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The Ponchatoula Times
Ponchatoula , Louisiana
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January 23, 1986     The Ponchatoula Times
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January 23, 1986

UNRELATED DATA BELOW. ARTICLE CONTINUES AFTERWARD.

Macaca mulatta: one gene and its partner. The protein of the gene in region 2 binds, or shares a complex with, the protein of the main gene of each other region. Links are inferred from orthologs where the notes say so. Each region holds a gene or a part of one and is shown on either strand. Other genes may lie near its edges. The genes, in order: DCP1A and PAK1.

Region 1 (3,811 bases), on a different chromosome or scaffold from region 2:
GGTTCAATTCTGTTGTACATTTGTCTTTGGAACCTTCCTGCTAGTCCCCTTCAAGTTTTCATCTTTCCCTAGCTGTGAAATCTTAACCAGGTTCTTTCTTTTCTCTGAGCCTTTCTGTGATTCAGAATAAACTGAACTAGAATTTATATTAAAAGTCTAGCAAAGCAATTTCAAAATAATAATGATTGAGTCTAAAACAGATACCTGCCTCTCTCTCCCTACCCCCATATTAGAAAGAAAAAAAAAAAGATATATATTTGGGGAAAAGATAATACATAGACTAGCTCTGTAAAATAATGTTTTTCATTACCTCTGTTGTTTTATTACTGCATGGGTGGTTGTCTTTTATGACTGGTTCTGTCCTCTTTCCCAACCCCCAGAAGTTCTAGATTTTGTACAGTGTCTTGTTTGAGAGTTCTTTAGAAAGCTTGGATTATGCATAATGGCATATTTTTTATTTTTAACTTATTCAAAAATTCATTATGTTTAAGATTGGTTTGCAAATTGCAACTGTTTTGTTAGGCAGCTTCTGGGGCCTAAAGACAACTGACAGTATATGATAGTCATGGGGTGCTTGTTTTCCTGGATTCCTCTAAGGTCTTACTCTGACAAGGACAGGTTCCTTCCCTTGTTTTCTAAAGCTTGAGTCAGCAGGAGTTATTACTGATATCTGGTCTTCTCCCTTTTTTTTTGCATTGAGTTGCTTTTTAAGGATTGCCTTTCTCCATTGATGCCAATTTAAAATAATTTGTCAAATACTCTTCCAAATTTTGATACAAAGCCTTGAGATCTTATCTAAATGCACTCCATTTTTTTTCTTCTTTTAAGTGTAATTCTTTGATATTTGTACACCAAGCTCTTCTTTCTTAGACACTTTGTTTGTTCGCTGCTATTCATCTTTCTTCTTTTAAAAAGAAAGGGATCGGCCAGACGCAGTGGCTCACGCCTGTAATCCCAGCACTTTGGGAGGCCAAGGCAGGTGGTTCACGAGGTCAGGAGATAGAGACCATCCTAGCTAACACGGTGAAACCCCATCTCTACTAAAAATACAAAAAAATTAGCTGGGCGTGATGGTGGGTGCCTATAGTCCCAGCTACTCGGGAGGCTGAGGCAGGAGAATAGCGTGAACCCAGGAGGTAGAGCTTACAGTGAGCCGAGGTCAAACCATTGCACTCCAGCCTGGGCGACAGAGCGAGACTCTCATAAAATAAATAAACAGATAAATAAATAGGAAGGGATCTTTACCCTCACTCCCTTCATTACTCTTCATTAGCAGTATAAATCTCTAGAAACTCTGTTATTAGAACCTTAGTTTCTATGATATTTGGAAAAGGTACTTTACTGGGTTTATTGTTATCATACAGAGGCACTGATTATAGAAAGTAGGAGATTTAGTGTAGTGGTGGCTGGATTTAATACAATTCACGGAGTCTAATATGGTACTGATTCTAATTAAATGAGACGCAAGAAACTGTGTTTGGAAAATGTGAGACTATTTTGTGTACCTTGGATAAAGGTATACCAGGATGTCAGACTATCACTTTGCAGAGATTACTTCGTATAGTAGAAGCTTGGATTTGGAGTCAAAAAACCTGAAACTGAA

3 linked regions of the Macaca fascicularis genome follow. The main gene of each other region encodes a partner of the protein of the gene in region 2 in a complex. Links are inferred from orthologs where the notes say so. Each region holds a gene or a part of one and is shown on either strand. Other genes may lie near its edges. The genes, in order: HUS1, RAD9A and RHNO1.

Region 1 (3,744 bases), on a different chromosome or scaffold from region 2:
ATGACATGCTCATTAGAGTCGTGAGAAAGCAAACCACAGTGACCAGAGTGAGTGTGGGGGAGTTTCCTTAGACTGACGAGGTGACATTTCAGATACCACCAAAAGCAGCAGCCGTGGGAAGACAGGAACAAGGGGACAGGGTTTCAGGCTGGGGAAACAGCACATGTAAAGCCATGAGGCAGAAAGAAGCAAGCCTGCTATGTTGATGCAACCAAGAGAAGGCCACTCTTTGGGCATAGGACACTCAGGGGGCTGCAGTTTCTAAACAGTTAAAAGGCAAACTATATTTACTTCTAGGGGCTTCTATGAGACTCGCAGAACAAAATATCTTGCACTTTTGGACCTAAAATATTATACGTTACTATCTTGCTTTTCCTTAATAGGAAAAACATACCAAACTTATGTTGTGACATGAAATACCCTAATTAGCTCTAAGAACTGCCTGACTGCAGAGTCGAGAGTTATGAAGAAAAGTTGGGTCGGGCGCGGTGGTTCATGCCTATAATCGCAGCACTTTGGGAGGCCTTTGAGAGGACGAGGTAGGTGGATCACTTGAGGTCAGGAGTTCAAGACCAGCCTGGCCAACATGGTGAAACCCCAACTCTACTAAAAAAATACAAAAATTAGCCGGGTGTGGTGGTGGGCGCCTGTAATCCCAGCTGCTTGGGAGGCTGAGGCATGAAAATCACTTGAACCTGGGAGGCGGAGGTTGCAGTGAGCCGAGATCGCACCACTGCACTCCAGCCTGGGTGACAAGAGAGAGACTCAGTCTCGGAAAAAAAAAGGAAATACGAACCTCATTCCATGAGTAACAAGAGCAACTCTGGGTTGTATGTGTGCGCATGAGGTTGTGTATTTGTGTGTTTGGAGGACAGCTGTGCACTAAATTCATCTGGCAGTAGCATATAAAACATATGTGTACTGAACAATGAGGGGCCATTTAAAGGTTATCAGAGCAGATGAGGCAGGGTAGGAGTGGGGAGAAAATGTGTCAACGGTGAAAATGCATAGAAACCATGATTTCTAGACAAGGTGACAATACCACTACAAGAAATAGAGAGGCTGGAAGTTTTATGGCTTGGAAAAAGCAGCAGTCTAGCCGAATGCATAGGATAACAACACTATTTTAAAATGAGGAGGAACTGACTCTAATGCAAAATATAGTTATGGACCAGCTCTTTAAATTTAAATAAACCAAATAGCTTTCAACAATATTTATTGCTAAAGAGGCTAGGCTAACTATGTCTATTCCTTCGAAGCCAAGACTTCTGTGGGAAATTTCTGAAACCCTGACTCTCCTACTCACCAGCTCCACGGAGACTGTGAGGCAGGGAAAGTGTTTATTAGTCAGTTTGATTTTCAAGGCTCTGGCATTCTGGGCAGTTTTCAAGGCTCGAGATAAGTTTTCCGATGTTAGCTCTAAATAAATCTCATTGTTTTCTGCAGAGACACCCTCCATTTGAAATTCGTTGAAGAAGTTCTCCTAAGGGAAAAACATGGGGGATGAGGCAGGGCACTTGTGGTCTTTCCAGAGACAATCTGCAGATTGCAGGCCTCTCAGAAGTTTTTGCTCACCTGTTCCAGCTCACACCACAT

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GE Thursday, January 23, 1986--5th Year, Number 17 Subscribers pay half price And get free home delivery! See coupon - Page Two mo ,, ,,_, PONCHATOULA TIMES SOe L Local citizens give views on Gov. Edwin Edwards' gambling proposals Do you support Governor Edwin Edwards' plans to raise money for the state by asking the State Legislature to legalize Patsy Mclntyre - 'Tin for it if it brings in money and it is used for the school system." Steve Boudreaux - "l think they ought to go through with the lottery. There are too many people for it. I'm for the gambling casinos so long as they're kept in New Orleans," Rod Sparnecht - "l wouldn't mind it so much if they keep orga- L casino gambling in the New Orleans area and call an election to let Louisiana voters decide if they want a state lottery? nizeo crime out of it, which I don't think is possible On the other hand I believe a lottery would be relatively easy to protect from the mob, so l am for a lottery." Kathy Apperson "'l don't think (Oov. Edwards) is doing it for the state. I think he's looking after himself for some money to pay his way out of that seam. Why should he start helping the state n ow?'". Bill Graziano - "1 think it's a bad idea myself They should cut overhead at,.:] concentrate on the tourist trade." Leslie Fletcher - "Td be for that lottery but there's too much corruption involved in the casinos. I haven't seen a state yet where the lottery wasn't successful though." Tommy Motichek - "I'm against the casinos but ! could go along with the lottery. We have too much corruption in the state and gamblincl would.hrinq in more/" Esther Perrin - "1 don't think it would be run honestly. It wasn't the first time we had a state lottery and the federal government had to shut it down. Are we better now or worse? On the other hand. the moneywould be good, and people are gambling anyway." AI Courouleau - "I'm for it. Why let the politicians have all the furF' Chris Stauder: "I'm in favor of it 100 percent. 1 enjoy gambling. Why go out of state to do it. It will be good for the state too. The federal government will be keeping close watch, so rm not worried about corruption." f,// ; George Cutler - "i think it is a ; good idea. I'm not much of a gambler myself and 1 doubt I'd go down there much but rm not againt it. It would raise a lot of money." Ron Perrtn - "l want to study it, the profits and the crime rates. The detriment would be mostly to the New Orleans restaurant business. I'm against the lottery because it takes the money from the poor and distributes it across the state." Buddy Dufreche - "l believe it will go to a vote of the people and the people will approve it." , t Ponchatoula airman IIICOHI'Oi3ATI:D AUGUST. lTT",laii ' to be buried Saturday o 1,\\; Tuesday, June 12, 1888. 0 , ' QUARTERLY TWENTY DOLLAR DRA'00I00G Staff Report - NEW ( ,= O O O I X The body of Vonchatoula airman THISTMVENTI ENTITLES THE HOLDER Alexander has .been identified by THEREOF TO ON OF SUCH PRIZE A8 military investigators probing the mid- MAY BE DRAWN a Jl IN THE WITHIN-NAMED ,/j ] jQ Af December crash of a military charter in DRAWING, IF PREIUE  PAYMENT BEFORE THK M/'.' ,l,,t,(, Newfoundland. EXPIRATION OF S FROM THE DATE OF ......  - - Funeral servi are tentatively set for SAID DRAWING. i:  Saturday at the Ponchatoula Community 98-year-old La. Lottery ticket Ponchatoula's Lester Cook holds three ] 888 La. Lottery tickets Staff Report It snould be noted that the legislature Three rare 1888 Louisiana State kottery Company tickets in Lester ook's collection of family treasures :ecalls the last time Louisiana was the lambling capital of the nation. If Coy. Edwin Edwards has his way. -ouisiana voters will soon have a hance to decide if a state lottery will be )rought back to help solve some of LOUisiana's financial ills. The nearly-century old raffle tickets held by the well-known Ponchatoula P.ostal worker are already winners, even though they would be worthless in a modern lottery and didn't earn a penny r Cook's great-great-grandfather rastus Cook, who bought them the same year he died. Cook says he has already turned down some fairly substantial offers to )urchase the tickets which were found v a relative in Wellington Ohio in a amily journal and sent'to lonchatoula or safekeeping two years ago. As the face of the tickets indicates. the Louisiana State Lottery Company. the private concern which operated the lottery, was incorporated by the Louisiana Legislature August 17. 1868. at that time was made up of carpetbaggers whose notoriety includes manifold tales of corruption and scandal, augmented by open bribery and ribald, drunken legislative sessions. Two New Yorkers were the main figures of the lottery operation, John A. Morris and Charles T. Howard. Their corporation received from the 1868 Legislature an exclusive 25 year franchise to conduct the lottery, which was supposed to be charitable in nature but was profitable in practice, for those who ran it. The lottery in its first year made one million dollars, an even more incredible sum in those days than it is today. But even though that princely figure sky- rocketed upwards of $60 million a year. the state never received more than $40.000. the amount of the annual pledge included by law in the lottery incorporation which went to Charity Hospital. The lottery company was allowed by law to keep half of what it brought in. As much as $500 million annually was spent by Americans in nearly every state of the Union before the "'Golden Octopus." as its detractors called it. went out of business in 1893. Large chunks of the operating funds, according to historians, went to bribe legislators "from a special fund set up at the Iottery's inception, to insure it would not be made illegal by the same law- makers who helped create it, with bribes starting at $50,000 in gold coins, according to one historian. In an effort to make the lottery appear respectable an annual payment of $30,000 apiece was made to General P.G.T. Beauregard of New Orleans and to General Jubal A. Early of Virginia, two famous Confederate Civil War generals who had fallen on hard financial times following the war. Beauregard's and Early's signatures are printed on the backs of all three lottery tickets in Cook's possession. Above their signatures was the following message from the two heroes: "We will personally supervise, manage and control the drawing, and all the arrange- ments therefore, wherein the number representing this ticket may be drawn. and see that it is conducted honestly, fairly and in good faith...'" The tickets themselves were distributed Dennis Hebert to reign as king Staff Report Ponchatoula's Dennis Hebert will trade his legislator's suit for a king's yal robes as he and his vfe Evelyn u! reign as king and queen of Pon- Chatoula's Carnival celebrations. The Second Annual Mardi Gras Costume Dance is being held this year at Stanley Cowen's B!u February 7. Only 100 ticke s Room o13 have been :i printed for the event, cosdng ten dollars i per couple and available at The 'onchatoula Times City Hall. i Jackson's Medi-Thrift, and at Poncha- toula Pool & Spa. Members of the royal court named by i the hosting Mayor's Committee for a Better Ponchatoula include: o.f_ Justice Eddie Layrisson, Du-'- oi Main Su-eet Ginger Zachmann, chess of Miilville Nettle Watts, Duke of Wadesboro Limp Berthelot, Duchess Energy Jeanne Zaleski, Duke of ovington S,N. "Cramps" Fitzmorris, Duke of .Bedico Bobby Stanga, Duchess ' manchac Wanda Cortez, and Duke of Manchac Mark Cortez. Music for the costume-only dance will bepro.vide,d by the popular local group "'Hashback", PLEASE SEE PAGE TWO contingent including a general will attend the service, according to Mayor Charles Gideon who says he was contacted by Washington Monday. Several medals will be awarded post- humously by the military and Gideon has ordered city flags to fly half mast in tribute to the dead member of the 101st Airborne. Local flags flew at half mast over the Christmas holidays in honor of the Pon- chatoula High School graduate, whose burial was delayed because of difficulties faced by investigators trying to positively identify victims of what is believed to be the worst militarly disaster of its kind in U.S. history and the worst air disaster of any kind in Canada's history. TV dinner co, wants to move. here Staff Report Mayor Charles Gideon said that a frozen 1 dinner company interested in locating in Ponchatoula could help the city win government fund to develop an industrial park to attract still more business here. While he would not name the manu- facturer which Gideon says has already met with Donnie Layrisson and other owners of the old Valmy Building on North Fifth Street, he did say the firm would specialize in Louisiana Cajun dinners, seafood and vegetables which would be ,purchased and prepared locally. "He (the company representative) said the Valmy Building would be small for the plans being made by the company, but it could be used at the start, with a bigger plant to come," said the mayor. Gideon said that such interest expressed by a company willing to locate here is exactly what is needed to secure state or federal funding for a proposed Ponchatoula Industrial Park, rumored to be located on the site of the recently-closed Crown Zellerbach mill. Mayor's Committee for a Better Ponchatoula The Mayor's Committee for a Better Ponchatoula is working hard to prepare for the February 7 Mardi Gras Costume Dance. The group includes (left to right) Eva Schum, Butch Mevn, Barbara Meyn, Melvin Allen D.D.S., Mary Methvin, Henry. Arnold, Mayor Charles Gideon, Cindy Newton, James McKnight, Douglas Daigle, Ann O'Bannon, Bob Troyer, Doug O'Bannon, Marie Troyer, Jean Arnold and Johanna Daigle. (Times Photo) Lions Club to buy land, build home Staff Report The Ponchatoula Lions Club has voted to borrow up to $200,000 to purchase land and a large building to house the city's largest service club. Lions Club members approved a recommendation to purchase close to 3.5 acres of land owned by club member Stanley Cowen for $85,000. The land is located within the city limits and faces East Pine near the city limits. Building Committee Chairman Wallace "Sonny" Wells and club president Gary Stanga are among those members now seeking financing for the project and proposals for the metal building. Rep. Dennis Hebert seeks voter views on gambling By BRYAN T. McMAHON Editor & Publisher Representative Dennis Hebert of Ponchatoula has asked The Ponchatoula Times to help him poll his constituents regarding Coy. Edwin Edwards' plan to raise money for the state through gambling. Specifically, Edwards has already told the Legislature that he intends to ask it during the upcoming session to lay the legal groundwork for the opening of gambling casinos in New Orleans and nearby parishes south of the lakes. The governor says he will ask the legislators to approve a voter referendum on a state lottery. Rep. Hebert and fellow lawmakers across the state are already being barraged by organized attempts to sway their vote on this issue. Hebert indicated he would welcome the grassroots opinions of his constituents before he makes up his mind on the issue. Those not contacting the state representative directly at his Ponchatoula office, 386-8636, are urged through the Letters To The Editor page to share your views with him in The Ponchatoula Times, P.O. Box 743, Ponchatoula, La. 70454. This informal poll seeks two answers: Are you in favor of being able to vote on the question of having a statewide lottery? Are you in favor of the Legislature voting to allow casino gambling in New Orleans and other parishes south of the lakes? I MY PONCHATOULA By OLE HARDHIDE The Alligator l suppose by now everyone knows that I almost had Officer James McKnight for a midnight snack Monday (or Tuesday, if you happen to be on that side of the second that ticks midnight). It was a classic! l decided that instead of ordering out for pizza from New York-style or from Mr. B's (or by homing in on dinner with Penny and Rod where they build a pizza homemade from the pan up under Whttey's thin-sliced andouille instead of pepperoni), I would eat Officer McKnight. Now you must remember that this is not like gulping down a pizza delivery boy and then enjoying the pizza for dessert because Officer McKnight carries a big iron on his hip (instead of a loud radio in his car like the pizza delivery boys). I had to be sneaky. So the first thing ! did was I cut the water off to my pond by slipping into my secret basement and simply turning my private valve. That was enough to wake up the man whose primary duty in city service is to keep water flowing to the local reptile - Douglas O'Bannon the Giant Irishman. Doug's so braced for catastrophe, and as Red Cross director has watched so many disaster films, that he was wearing a great boot on his head and trying to get his big socked foot into an orange hard hat by the second ring of the phone. It was my Men In Black dialing up to tell him at midnight that Ole Hardhide's water had mysteriously stopped and wouldn't he please get down to the cage before UPI and AP broadcast the scandalous bad treatment of Oie Hardhide to the world (I am to alligators what The Refrigerator is to Bears). Anyway, he hurried right over. An alligator doesn't live long in the swamp before he starts learning all the tricks of all the other swamp critters, such brother opossum, and it was like him I was playing when the Giant Irishman crept into my cage on loud feet looking for the plug in the water line. l saw him but 1 played like l was watching a dream movie on the inside of my eyelids; even threw in a fake snore or two. 1 wasn't willing to risk my teeth on the steel-kneed Celt. It was curious Officer James McKnight, Sweet Smelling James on the bacelorettes like to call him, Jovial James of the Good Taste as his fellow males are given to describing him, James the Juicy, as I have always thought of him since last summer when l nearly nibbled his digits off when he tried to cart me off to an alligator race (imagine!), Officer McKnight was easing behind Doug O'Bannon into my cage. Oh I was patient, and how l held my breath and waited, imperceptively bunching my muscles for the great leap, just as soon as he got overconfident and too far from the cage door to do him any good. The Giant Irishman was following my plan better than I could have ever hoped when he began kidding the good-tasting officer about being such a chicken. (Oh I wish he hadn't used that word.) My muscles sprang like rat traps released, each of four bunched legs pushing me aloft and as I clawed at empty space like an alligator frantically swimming in air (which I was), my nimble dinner beat a retreat that ended on the safe side of the cage gate that my salivating jaws crashed into. !'11 have you for dinner yet, Officer James McKnight! But first I'm going to relax at either the Daigles over in Millvllle or at the Craigs out Dunson Road way and enjoy watching Jackie Vaughan puff up and down the field Sunday at the Superdome, where lesser attractions include the Bears-Patriots game. Word has reached the cae he's been tapped for referee duty during the Superbowl (How about that. ). Tell me Wendy Curtis, of Pumpkin Center by night and Martha Vinyard's 5th grade by day, you re such a hot salesgal, what keeps your school chocolate from melting? I bet Mrs. Lynn Schroeder over at the new Westminster Place on First Street would buy a bar of sweets for all of my sweets moving into the fancy new senior citizen apartments. Is infamous parallel parking going to cause an uproar when it comes to the eastside main street churches? Stay tuned to this station. Somewhere back in the speedier-than-light time when Miss Vlckie Mathews was becoming Mrs. Vickie Jenkins someone forgot to shower the bride (you could have just come down and hopped into my pond Vickie). All that's being set right Saturday (better late than never 1 suppose). Anyway, have a riotous good time. PLEASE SEE PAGE TWO